These well meaning ‘patriots’ think that a little insurrection will, I guess, cause Washington to suddenly fear the citizens and just let all the states walk away from $100 trillion in liabilities.  Presumably the remaining, oh, let’s say 35 states would happily pick up that tab, while the rebels start fresh.

John Whitehead writes, in support of the notion that things are going to change quickly:

Those tempted to write off the standoff at the Bundy Ranch as little more than a show of force by militia-minded citizens would do well to reconsider their easy dismissal of this brewing rebellion. This goes far beyond concerns about grazing rights or the tension between the state and the federal government.

Few conflicts are ever black and white, and the Bundy situation, with its abundance of gray areas, is no exception. Yet the question is not whether Cliven Bundy and his supporters are domestic terrorists, as Harry Reid claims, or patriots, or something in between. Nor is it a question of whether the Nevada rancher is illegally grazing his cattle on federal land or whether that land should rightfully belong to the government. Nor is it even a question of who’s winning the showdown because if such altercations end in bloodshed, everyone loses.

What we’re really faced with, and what we’ll see more of before long, is a growing dissatisfaction with the government and its heavy-handed tactics by people who are tired of being used and abused and are ready to say “enough is enough.” As I show in my book A Government of Wolves: The Emerging American Police State, there’s a subtext to this incident that must not be ignored, and it is simply this: America is a pressure cooker with no steam valve, and things are about to blow.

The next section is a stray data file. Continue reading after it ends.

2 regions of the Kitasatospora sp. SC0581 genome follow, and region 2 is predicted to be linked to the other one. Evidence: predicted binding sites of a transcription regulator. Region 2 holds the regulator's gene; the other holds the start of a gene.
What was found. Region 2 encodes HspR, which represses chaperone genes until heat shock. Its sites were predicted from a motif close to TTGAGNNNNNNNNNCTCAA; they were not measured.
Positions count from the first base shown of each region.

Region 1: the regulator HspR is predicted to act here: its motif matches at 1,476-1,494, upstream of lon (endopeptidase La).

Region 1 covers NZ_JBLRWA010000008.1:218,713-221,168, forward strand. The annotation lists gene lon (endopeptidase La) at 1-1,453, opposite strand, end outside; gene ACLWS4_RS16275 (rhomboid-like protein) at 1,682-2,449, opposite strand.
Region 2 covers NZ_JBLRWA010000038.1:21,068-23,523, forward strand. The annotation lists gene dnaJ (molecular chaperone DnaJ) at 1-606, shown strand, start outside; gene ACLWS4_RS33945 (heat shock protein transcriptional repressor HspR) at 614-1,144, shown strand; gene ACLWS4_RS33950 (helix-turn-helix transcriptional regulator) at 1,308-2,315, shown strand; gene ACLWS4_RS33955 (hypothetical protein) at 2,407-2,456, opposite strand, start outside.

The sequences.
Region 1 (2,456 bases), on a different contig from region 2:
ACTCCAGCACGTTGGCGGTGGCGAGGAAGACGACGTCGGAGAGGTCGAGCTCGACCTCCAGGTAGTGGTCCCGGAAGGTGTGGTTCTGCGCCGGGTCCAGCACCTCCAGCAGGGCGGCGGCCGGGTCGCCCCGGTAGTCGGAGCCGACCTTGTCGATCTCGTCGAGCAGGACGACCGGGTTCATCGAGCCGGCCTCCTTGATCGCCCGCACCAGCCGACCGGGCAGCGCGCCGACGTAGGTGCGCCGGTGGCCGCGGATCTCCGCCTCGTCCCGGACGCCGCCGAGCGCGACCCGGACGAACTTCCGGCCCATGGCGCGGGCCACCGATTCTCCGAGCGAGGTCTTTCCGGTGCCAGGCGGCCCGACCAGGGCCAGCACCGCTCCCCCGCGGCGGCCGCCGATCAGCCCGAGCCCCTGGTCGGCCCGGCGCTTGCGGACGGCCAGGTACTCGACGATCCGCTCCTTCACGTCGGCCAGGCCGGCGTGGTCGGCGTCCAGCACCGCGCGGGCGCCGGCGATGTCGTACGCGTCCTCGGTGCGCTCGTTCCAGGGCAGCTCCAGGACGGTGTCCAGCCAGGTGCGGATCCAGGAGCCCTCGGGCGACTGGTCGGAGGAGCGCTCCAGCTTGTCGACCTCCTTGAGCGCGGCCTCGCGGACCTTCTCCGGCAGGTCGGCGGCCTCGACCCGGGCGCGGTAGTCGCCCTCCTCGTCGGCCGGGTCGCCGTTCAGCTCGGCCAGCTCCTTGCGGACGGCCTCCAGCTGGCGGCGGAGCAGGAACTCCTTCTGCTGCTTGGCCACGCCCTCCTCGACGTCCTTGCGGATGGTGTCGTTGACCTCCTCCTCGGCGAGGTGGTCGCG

The government has been anticipating and preparing for such an uprising for years. For example, in 2008, a U.S. Army War College report warned that the military must be prepared for a “violent, strategic dislocation inside the United States,” which could be provoked by “unforeseen economic collapse,” “purposeful domestic resistance,” “pervasive public health emergencies” or “loss of functioning political and legal order”—all related to dissent and protests over America’s economic and political disarray.

It’s an interesting read.  But consider the central government response to Clive Bundy, and put it in context.  This was a disagreement over $1MM in taxes, some land and cattle.  Not a big deal in their world.  It went badly for reasons I’ve already explained, and which shouldn’t be interpreted as a sign of weakness.  How would Washington respond if the new confederacy announced its intentions of separating?   I think we know how Obama would react.  It’s pretty simple to imagine how Chris Christie or Hillary/Biden would act.  With Rand Paul, who knows.

Mr. Whitehead therefore challenges you and I to answer for ourselves as to whether or not we’re rebels, revolutionaries or slaves.  I answer by saying, “Well, I plan on being an expat“.